What inspires these Marjorie dishes? Well, chef Zephyr Paquette says, “I walk through the farmer’s market just to get turned on.”

By Rosin Saez
May 18, 2016

The menu over at Marjorie on Union St is a reflection of the seasons. “At Marjorie we love to play with dishes from around the globe,” says owner Donna Moodie. It’s an ever-evolving restaurant, tuned to the season (and plays some sweet tunes during dinner, too). This spring, Moodie and Marjorie chef, Zephyr Paquette, are playing with Israeli flavors, local leeks and pea vines, as well as fresh sheep’s milk cheese from Black Sheep Creamery.

Follow along as chef Paquette takes Ethnic Seattle through two delightful spring recipes: Wild Leek & English Pea Risotto and Shakshuka.

 

Wild leek and peavine risotto. Photo: Phoebe Poon

Wild leek and peavine risotto. Photo: Phoebe Poon

Wild Leek & English Pea Risotto 

Marjorie creates a creamy risotto using wild leeks and local English peas from Washington farms. This clearly global dish becomes decidedly local when chef Paquette sources ingredients from places like Local Roots Farm, Spring Rain Farms, Foraged and Found, Mushroom Joe, Willowwood on Whidbey Island, and more.

“Not only are we using the peas, this is pea juice. We take the shells and run it through the juicing machine. It doesn’t get more pea flavor than pea tendrils and pea juice.”—Zephyr Paquette

“One shortcut that restaurants take with risotto, which is great for the homecook, is that you can have your rice parcooked. It’ll still get all the flavors, it’ll still have that rich, very fresh taste,” Moodie tells Ethnic Seattle.

Time from start to finish: By prepping the rice and leeks a day before, you could whip this dish up in about 15 minutes. Without any day-ahead prep, the dish will probably take around an hour and half from start to finish. Find the entire wild leeks and English pea risotto recipe at the bottom of this post.

Can you believe that's sheep's milk cheese and not egg? Photo: Phoebe Poon

Can you believe that’s sheep’s milk cheese and not egg? Photo: Phoebe Poon

Shakshuka

Shakshuka is a classic and traditional Israeli dish, which normally comes with eggs poached in a hearty tomato sauce. The Marjorie twist makes shakshuka sans eggs, but instead provides richness via fresh sheep’s milk cheese (only available in the spring time) from Chehalis-based Black Sheep Creamery. You can use a similarly textured soft cheese such as chèvre instead, especially if you like the tang of a goat’s milk cheese.

For the shakshuka base use carrots, red pepper, ginger, and fresno peppers. “It has a really nice heat to it without being overwhelming at all,” explains chef Paquette.

Two satisfyingly spring-worthy dishes. Photo: Phoebe Poon

Two satisfyingly spring-worthy dishes. Photo: Phoebe Poon

“I walk through the farmer’s market just to get turned on.”—Zephyr Paquette

Chef Zephyr Pacquette (left) and owner Donna Moodie showing off the risotto and shakshuka. Photo: Phoebe Poon

Chef Zephyr Paquette (left) and owner Donna Moodie showing off the risotto and shakshuka. Photo: Phoebe Poon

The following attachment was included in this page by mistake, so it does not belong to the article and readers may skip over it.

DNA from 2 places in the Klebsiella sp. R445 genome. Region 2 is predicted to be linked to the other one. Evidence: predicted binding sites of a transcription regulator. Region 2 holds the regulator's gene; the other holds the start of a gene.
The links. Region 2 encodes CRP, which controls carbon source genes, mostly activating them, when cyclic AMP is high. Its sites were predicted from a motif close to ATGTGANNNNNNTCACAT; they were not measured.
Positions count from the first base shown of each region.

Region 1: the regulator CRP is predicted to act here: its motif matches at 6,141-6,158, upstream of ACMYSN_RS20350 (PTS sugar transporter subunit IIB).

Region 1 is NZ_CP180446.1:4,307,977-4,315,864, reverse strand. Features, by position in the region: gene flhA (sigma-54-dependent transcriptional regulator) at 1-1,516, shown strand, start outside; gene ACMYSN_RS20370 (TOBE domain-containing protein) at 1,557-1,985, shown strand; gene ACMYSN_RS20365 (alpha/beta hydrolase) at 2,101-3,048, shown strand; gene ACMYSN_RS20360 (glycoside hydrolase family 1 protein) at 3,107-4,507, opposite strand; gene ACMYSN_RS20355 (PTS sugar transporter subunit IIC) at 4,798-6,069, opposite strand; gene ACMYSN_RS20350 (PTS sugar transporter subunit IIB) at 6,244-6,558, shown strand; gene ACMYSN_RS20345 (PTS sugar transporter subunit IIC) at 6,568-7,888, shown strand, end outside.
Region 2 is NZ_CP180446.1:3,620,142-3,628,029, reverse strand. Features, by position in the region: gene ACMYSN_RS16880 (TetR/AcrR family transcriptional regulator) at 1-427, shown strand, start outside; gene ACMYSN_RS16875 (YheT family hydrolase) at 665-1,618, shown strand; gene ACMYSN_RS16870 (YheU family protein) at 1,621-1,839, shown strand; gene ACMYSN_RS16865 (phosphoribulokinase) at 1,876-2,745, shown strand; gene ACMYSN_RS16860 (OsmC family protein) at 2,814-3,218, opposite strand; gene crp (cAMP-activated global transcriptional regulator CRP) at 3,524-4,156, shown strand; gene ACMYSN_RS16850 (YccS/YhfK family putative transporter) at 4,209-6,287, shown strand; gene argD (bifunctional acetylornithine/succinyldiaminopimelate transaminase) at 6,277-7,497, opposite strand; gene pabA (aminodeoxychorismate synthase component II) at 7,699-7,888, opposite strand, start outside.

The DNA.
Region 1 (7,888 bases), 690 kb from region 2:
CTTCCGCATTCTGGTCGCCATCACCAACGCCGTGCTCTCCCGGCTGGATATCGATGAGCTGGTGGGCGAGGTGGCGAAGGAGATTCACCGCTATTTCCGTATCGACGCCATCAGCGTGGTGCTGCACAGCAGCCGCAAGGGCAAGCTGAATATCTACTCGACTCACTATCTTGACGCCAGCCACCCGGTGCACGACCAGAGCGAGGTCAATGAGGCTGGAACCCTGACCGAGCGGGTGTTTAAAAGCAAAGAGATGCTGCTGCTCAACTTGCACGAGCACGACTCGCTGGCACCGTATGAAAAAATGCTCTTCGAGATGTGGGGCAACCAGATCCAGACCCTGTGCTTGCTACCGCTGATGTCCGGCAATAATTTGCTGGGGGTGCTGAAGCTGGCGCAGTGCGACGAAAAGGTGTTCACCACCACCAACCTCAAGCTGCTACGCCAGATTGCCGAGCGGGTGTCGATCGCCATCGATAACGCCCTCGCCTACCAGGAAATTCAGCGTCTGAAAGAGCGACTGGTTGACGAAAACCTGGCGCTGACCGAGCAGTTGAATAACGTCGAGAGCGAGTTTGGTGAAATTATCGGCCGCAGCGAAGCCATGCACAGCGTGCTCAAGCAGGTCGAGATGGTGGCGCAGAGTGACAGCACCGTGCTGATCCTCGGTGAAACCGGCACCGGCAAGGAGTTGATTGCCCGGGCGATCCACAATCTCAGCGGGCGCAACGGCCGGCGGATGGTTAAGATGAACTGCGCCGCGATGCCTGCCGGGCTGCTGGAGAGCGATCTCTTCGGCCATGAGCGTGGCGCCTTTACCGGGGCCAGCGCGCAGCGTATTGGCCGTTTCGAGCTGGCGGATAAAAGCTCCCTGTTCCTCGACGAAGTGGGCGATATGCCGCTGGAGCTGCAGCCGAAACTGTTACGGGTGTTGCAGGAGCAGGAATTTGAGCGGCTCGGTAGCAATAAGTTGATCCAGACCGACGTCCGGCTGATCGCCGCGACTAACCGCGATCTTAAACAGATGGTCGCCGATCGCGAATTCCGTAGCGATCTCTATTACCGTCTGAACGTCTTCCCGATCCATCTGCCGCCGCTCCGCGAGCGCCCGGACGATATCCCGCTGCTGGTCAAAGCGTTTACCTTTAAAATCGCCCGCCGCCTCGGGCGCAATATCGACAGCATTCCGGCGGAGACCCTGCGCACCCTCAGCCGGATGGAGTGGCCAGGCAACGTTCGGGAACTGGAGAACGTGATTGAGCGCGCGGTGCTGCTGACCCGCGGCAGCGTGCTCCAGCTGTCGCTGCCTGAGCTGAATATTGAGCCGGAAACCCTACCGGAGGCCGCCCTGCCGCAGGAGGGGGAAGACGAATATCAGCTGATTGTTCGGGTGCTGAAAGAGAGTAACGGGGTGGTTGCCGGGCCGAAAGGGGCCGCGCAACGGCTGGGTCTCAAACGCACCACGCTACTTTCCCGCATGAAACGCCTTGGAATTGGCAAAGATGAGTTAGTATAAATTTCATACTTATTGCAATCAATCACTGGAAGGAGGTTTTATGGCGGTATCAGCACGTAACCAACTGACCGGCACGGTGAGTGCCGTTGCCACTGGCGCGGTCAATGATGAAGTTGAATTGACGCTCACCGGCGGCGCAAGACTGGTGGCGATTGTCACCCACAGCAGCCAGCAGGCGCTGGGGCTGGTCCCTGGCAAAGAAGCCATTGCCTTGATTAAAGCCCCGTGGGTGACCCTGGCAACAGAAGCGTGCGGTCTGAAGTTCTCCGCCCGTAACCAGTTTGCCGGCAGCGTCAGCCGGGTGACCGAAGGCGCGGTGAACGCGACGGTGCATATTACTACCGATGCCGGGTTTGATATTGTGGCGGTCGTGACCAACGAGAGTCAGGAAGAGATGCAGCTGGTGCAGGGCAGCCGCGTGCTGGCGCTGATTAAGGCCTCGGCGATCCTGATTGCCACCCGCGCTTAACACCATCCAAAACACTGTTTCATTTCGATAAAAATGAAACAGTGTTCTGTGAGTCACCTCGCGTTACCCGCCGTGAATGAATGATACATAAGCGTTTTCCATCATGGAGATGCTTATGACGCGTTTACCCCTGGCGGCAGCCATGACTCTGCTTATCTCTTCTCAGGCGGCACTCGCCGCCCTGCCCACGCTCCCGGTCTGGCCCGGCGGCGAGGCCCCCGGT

Shakshuka

Ingredients

One 28-ounce can whole tomatoes (San Marzano are the best)
One 6-ounce can of tomato paste
2 teaspoons each finely chopped: ginger, shallot, and fresno pepper
1 tablespoon ras al hanout spice (World Spice is a great source)
1/4 cup fresh cilantro, mint, and parsley
2 Tablespoons olive oil
Salt and pepper to taste
Soft, fresh sheep’s milk cheese (Black Sheep Creamery is Marjorie’s favorite; but goat’s cheese, or chèvre, works well also)
Grilled bread (long slender sliced baguette, brushed with olive oil, sprinkled with salt; Marjorie uses Columbia City Bakery)

Method

In a sauté pan, heat olive oil; add the shallot, pepper, ginger mix and ras al hanout. Saute for 10 minutes starting high, then lowering to medium. Add tomatoes, bring to a near boil, then lower heat and simmer for two hours, on very low, stirring occasionally. Before serving, season with salt and pepper to taste and add fresh herbs. Place in an ovenproof bowl. Top with quenelles, or oval-shaped, ice cream–like scoops of cheese. Bake or broil until lightly golden brown. (Pro tip: One scoop for each diner is terrific and smaller quenelles look more elegant). Serve with grilled bread. Recipe serves two.

 

Wild Leek & English Pea Risotto

Ingredients

1/4 cup olive oil
2 to 4 cups of vegetable or chicken stock (plus pea puree, if you can juice the remaining pea shells; or asparagus if using)
1 to 2 cups white wine such as pinot grigio or sauvignon blanc
4 ounces of butter
2 cups risotto, or arborio, rice
2 tablespoons finely diced shallot
1 pound of English peavines; asparagus also works well as a substitute (asparagus: you will chop off tips and reserve; boil the remaining bits of the asparagus, puree, and reserve to use with stock.)
1/2 cup mascarpone
4 ounces finely grated Parmigiano-Reggiano cheese
Salt and pepper to taste
1 cup fresh arugula as a side
1 teaspoon olive oil
1/2 lemon (freshly squeezed over greens)

Method

In a saute pan on high, heat olive oil and butter until the butter is melted. Add shallot and risotto, stirring constantly. After 5 minutes, add 1/2 of the wine, stir until absorbed; add 1/2 of stock, stir until absorbed. Finally, add the remainder of the wine, being sure to allot enough time for the alcohol in the wine to cook off, otherwise your risotto will have a slight alcohol taste. Use the rest of the liquid in the fashion that you like your risotto: If you like a wet, saucy risotto, add all of it, or  if you prefer a dryer risotto, hold back. Finish by whisking in the mascarpone, then season with salt and pepper to taste. Serve with the garnish of grated Parmigiano-Reggiano atop fresh greens, such as arugula, lightly tossed in olive oil with a little lemon juice.

For more information about the lovely cuisine at Marjorie, be sure to visit marjorierestaurant.com—or better yet, visit Marjorie at 1412 E Union for dinner.